“Rich Kid Syndrome”: A Mindset that Results from Parenting
The "rich kid syndrome" doesn't allude so much to the wealth of the parents, but rather, being brought up on over-protection and scarce teaching, or none at all, on doing things by one's self.
Rich kid syndrome is also known as “affluenza.” However, it doesn’t just refer to the kids of wealthy parents.
It has to do with giving children everything that they ask for without requiring them to do anything for it. It’s a situation that generally occurs in high-income families. However, it’s a pattern that also can take place in middle-class families where parents try (very often without knowing) to meet their children’s physical and emotional needs with material goods.
What are the origins of the term “rich kid syndrome”?
Although psychiatric associations don’t consider the rich kid syndrome to be an official clinical diagnosis, people started to use the term since the 90’s.
It first appeared in the book The Golden Ghetto: The Psychology of Affluence. After, the term “affluenza” started to be used when referring to this behavior.
In the book, the author talks about how sheltered children of wealthy families often have irresponsible behaviors and lack empathy. Both are a direct result of excessively sheltering children, overprotecting them and filling in the lack of time with gifts and money.
How can we know if we’re sowing the “rich kid syndrome” in our kids?
You don’t need to have a lot of money to suffer from this syndrome. In fact, cases of affluenza are more and more common in children and teens of middle-class families.
Parents who don’t dedicate the time to raise their kids, whether it’s a result of their responsibilities or trying to makes ends meet, end up giving them gifts in order to fill up the gap.
One of the first signs of the rich kid syndrome is when children frequently express their boredom. They do so despite having a room full of toys and any kind of new, must-have device.
If you want your children to calm down, or to prevent tantrums, you may result to giving them something material. Unfortunately, however, this encourages this syndrome. On a further note, if you give them a prize for everything that they do or for behaving well, it can have the same negative effect.
Another way that you might be encouraging rich kid syndrome is by buying them expensive gifts even if there’s no special occasion, or by sacrificing family needs in order to buy a something special for your children.
These kinds of attitudes actually are a hazard to children’s emotional and physical health.
How can this syndrome affect children?
- Most affected children develop a low self-esteem and lose motivation.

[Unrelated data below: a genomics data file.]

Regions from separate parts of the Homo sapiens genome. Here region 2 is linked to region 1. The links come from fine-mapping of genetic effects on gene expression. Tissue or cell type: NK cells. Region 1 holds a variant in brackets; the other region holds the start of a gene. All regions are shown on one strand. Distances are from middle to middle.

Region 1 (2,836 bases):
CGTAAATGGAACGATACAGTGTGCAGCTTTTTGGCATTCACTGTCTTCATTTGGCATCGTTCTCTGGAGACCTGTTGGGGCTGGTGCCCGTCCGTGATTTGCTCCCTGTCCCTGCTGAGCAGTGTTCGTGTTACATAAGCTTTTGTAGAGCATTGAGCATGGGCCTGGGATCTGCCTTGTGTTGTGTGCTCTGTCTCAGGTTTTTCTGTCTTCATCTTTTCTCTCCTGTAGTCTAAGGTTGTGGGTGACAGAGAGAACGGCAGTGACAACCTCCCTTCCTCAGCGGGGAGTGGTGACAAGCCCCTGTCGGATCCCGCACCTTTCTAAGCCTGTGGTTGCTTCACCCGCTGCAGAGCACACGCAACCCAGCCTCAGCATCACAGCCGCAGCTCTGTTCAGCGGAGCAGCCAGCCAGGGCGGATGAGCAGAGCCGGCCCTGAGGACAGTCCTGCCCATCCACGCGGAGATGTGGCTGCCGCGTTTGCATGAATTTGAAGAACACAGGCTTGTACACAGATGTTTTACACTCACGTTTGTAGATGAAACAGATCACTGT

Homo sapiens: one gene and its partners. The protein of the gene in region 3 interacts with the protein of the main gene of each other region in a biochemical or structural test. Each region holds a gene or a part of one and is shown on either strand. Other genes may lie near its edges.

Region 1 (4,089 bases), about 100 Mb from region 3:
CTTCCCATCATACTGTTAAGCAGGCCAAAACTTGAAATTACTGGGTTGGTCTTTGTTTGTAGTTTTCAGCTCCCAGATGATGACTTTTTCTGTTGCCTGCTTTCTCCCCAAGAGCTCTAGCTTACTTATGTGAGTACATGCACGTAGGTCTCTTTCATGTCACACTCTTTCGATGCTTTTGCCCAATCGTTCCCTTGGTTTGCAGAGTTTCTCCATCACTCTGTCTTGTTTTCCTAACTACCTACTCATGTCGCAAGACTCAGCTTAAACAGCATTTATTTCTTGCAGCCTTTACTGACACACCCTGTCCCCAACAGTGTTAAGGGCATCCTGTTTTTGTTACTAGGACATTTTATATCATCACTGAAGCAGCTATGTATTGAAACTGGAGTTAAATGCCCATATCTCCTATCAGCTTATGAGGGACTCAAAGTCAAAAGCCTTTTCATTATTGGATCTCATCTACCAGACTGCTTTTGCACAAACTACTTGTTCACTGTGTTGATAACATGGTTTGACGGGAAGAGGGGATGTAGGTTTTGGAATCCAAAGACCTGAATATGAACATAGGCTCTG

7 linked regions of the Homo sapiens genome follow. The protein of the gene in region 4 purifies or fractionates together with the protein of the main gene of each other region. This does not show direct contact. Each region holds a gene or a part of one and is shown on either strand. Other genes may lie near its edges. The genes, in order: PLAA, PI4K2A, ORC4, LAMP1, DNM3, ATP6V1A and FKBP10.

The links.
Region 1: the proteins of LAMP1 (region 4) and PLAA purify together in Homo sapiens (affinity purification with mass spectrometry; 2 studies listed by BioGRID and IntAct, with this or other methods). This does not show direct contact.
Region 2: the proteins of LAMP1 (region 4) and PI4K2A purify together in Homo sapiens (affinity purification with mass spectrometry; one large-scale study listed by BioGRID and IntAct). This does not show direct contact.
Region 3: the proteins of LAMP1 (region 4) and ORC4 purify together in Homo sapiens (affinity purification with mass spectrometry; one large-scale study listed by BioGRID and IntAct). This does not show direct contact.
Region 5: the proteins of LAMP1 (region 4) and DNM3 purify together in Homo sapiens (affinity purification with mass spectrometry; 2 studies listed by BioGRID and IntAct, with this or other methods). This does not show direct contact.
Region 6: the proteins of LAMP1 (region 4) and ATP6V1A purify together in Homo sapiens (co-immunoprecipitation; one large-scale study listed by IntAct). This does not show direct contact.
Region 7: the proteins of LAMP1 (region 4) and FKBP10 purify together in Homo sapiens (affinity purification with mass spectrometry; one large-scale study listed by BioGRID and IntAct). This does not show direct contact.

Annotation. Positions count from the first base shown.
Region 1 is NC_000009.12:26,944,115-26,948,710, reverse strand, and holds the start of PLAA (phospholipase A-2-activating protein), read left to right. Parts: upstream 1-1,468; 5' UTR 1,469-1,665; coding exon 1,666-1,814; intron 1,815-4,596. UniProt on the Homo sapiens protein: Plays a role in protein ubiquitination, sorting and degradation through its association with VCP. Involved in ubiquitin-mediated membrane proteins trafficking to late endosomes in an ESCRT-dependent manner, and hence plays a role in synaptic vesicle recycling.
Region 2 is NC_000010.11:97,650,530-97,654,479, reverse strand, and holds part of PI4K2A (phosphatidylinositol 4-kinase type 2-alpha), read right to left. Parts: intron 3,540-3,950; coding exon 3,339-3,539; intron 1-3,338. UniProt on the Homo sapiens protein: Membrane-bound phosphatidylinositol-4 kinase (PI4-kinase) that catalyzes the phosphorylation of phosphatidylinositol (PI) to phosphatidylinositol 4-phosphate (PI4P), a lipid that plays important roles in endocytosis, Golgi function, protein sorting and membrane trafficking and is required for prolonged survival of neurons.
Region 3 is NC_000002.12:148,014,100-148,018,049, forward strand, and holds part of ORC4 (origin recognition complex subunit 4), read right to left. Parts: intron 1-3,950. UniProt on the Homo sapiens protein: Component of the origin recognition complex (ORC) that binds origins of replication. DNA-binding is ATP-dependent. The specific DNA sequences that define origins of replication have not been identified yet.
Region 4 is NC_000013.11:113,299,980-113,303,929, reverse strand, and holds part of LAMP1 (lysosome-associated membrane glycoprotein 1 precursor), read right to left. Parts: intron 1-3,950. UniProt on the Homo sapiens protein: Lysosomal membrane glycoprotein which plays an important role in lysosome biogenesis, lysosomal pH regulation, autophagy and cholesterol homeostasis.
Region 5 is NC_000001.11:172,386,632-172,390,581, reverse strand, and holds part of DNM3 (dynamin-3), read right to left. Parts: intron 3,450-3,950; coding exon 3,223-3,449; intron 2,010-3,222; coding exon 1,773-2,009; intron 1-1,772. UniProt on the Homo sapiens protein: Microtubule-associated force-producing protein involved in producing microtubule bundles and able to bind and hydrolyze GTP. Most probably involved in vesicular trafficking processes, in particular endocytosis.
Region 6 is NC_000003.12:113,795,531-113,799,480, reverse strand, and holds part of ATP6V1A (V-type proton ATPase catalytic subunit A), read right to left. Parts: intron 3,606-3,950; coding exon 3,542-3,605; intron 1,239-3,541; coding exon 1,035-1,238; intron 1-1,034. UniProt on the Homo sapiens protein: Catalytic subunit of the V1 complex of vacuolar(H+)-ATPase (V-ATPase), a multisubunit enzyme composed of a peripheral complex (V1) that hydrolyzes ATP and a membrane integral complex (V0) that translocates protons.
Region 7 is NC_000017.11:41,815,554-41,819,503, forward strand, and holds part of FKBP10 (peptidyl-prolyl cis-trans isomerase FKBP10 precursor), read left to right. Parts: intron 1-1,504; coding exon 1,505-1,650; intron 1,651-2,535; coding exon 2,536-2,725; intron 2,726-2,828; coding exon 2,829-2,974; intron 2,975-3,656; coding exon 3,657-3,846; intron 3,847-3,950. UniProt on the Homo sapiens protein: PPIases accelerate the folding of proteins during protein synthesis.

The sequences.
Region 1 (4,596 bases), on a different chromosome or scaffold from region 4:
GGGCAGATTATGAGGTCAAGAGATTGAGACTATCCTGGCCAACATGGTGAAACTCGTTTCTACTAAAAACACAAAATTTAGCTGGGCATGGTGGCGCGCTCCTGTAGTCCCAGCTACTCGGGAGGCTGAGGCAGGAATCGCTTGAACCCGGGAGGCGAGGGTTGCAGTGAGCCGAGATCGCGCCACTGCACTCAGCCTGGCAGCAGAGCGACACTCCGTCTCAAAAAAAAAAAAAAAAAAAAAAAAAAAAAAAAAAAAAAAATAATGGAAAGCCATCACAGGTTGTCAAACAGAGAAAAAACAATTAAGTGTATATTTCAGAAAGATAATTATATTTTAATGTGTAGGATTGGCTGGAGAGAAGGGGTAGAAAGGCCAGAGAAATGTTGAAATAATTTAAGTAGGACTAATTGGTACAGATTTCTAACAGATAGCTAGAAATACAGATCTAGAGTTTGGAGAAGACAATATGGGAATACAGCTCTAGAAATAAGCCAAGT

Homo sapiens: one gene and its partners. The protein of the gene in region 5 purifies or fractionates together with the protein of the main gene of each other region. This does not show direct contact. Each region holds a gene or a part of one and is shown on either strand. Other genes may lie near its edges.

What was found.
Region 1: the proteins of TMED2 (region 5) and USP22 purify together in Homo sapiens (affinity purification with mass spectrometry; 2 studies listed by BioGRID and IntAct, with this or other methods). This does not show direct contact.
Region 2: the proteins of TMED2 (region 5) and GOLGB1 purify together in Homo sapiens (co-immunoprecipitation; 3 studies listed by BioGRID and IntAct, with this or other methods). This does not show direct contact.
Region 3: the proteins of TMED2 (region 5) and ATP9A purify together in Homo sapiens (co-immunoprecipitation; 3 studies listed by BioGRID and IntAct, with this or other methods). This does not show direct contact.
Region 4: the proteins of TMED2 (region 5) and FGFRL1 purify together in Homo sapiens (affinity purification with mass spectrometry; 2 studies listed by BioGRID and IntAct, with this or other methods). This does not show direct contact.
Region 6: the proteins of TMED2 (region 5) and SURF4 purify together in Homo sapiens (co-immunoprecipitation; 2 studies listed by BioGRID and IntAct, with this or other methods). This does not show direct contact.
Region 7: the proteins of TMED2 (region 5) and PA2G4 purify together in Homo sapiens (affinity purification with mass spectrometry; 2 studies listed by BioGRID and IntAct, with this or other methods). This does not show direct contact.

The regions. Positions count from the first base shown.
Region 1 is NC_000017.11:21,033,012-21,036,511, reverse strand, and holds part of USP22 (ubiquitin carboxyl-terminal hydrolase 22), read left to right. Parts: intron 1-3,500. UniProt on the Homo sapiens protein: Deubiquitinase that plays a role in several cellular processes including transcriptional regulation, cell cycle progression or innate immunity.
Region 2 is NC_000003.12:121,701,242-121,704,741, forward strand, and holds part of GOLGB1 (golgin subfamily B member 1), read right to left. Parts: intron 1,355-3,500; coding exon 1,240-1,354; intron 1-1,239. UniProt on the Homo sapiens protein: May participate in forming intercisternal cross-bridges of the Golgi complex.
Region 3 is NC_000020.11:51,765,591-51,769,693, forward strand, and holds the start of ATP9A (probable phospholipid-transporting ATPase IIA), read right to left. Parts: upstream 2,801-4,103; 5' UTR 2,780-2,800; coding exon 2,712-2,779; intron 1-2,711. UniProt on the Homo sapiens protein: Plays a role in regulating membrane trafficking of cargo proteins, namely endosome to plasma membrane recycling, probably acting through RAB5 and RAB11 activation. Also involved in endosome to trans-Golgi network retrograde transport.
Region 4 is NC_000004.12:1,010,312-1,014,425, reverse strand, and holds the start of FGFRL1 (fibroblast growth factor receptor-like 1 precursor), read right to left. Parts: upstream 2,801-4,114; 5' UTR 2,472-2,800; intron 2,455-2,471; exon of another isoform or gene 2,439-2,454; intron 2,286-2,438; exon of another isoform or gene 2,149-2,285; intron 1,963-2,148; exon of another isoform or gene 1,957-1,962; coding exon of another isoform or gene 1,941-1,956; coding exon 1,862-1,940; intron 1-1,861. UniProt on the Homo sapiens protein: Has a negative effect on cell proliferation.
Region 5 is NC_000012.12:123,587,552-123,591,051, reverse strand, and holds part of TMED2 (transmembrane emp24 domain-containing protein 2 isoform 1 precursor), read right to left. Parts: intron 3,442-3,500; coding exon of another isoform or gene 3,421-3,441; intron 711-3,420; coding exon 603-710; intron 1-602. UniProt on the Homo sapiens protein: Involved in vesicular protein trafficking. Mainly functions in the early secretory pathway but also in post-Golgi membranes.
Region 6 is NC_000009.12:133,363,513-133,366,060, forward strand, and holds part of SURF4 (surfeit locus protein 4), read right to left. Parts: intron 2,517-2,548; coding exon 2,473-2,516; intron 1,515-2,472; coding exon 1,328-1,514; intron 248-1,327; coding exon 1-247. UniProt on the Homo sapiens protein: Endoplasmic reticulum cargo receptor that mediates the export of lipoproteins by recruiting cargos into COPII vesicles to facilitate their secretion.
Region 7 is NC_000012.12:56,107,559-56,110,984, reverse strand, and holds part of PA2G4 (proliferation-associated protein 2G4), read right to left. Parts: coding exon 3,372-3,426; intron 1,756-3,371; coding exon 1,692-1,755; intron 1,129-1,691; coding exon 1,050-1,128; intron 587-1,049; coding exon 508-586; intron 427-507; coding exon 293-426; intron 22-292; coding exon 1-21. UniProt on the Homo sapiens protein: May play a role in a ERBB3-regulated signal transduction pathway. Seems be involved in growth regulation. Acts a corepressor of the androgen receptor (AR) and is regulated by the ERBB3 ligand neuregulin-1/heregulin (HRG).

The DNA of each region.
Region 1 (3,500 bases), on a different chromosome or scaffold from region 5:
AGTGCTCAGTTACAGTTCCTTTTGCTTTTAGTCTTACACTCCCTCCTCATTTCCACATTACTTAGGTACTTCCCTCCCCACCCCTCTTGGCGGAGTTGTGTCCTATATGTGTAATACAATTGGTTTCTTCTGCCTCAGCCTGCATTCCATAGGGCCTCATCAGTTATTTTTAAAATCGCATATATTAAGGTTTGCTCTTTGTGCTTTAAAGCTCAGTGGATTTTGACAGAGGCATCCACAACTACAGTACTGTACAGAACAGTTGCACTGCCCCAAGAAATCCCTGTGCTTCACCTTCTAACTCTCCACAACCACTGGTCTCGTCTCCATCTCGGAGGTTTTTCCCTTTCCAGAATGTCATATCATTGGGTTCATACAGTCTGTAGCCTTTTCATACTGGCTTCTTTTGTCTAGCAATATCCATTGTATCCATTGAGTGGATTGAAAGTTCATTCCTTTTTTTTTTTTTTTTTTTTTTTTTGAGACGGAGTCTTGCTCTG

- Children become unable to tolerate frustration because they believe that they deserve everything.
- They don’t confront their own problems. Children believe that mom and dad will always come to solve them.
- Their insensitivity makes them irresponsible and lack discipline.
- They show high levels of stress and anxiety in academic failure.
- Children have a hard time keeping harmonic relationships with their classmates.
- They become nervous and irritated for trivial things and become very unhappy as a result of them.
- Children often engage in harmful behavior such as alcohol or drug use.
Can we prevent it?
Understanding the efforts that the parents themselves make in order to maintain the best lifestyle for the family is of upmost importance.
Children should also know that you have to work to get things, and sometimes, you have to work very hard. At the same time, we should teach them that in order to enjoy those things, we have to learn how to save.
Children should understand that they have to be responsible, and that this doesn’t need to lead to a prize. We need to teach them to set the table, take out the trash, organize and clean their room. These activities will strengthen their values.
Parents also have to get children in touch with the real world. They should learn how to value what they have as well as how to respect others.
As parents, we shouldn’t over-protect them. On the contrary, we should offer them the tools that’ll help them confront their own problems.
Being strict with children is an act of love, too. By doing so, parents can help kids grow with the correct ethics and emotions. You’re also loving your child when you put limits on them. They need to put in effort to get what they want.
Frustration is also a part of learning, and learning how to deal with it is essential. By teaching them about it, you’ll encourage their emotional and psychological development that’ll help them be a happy adult.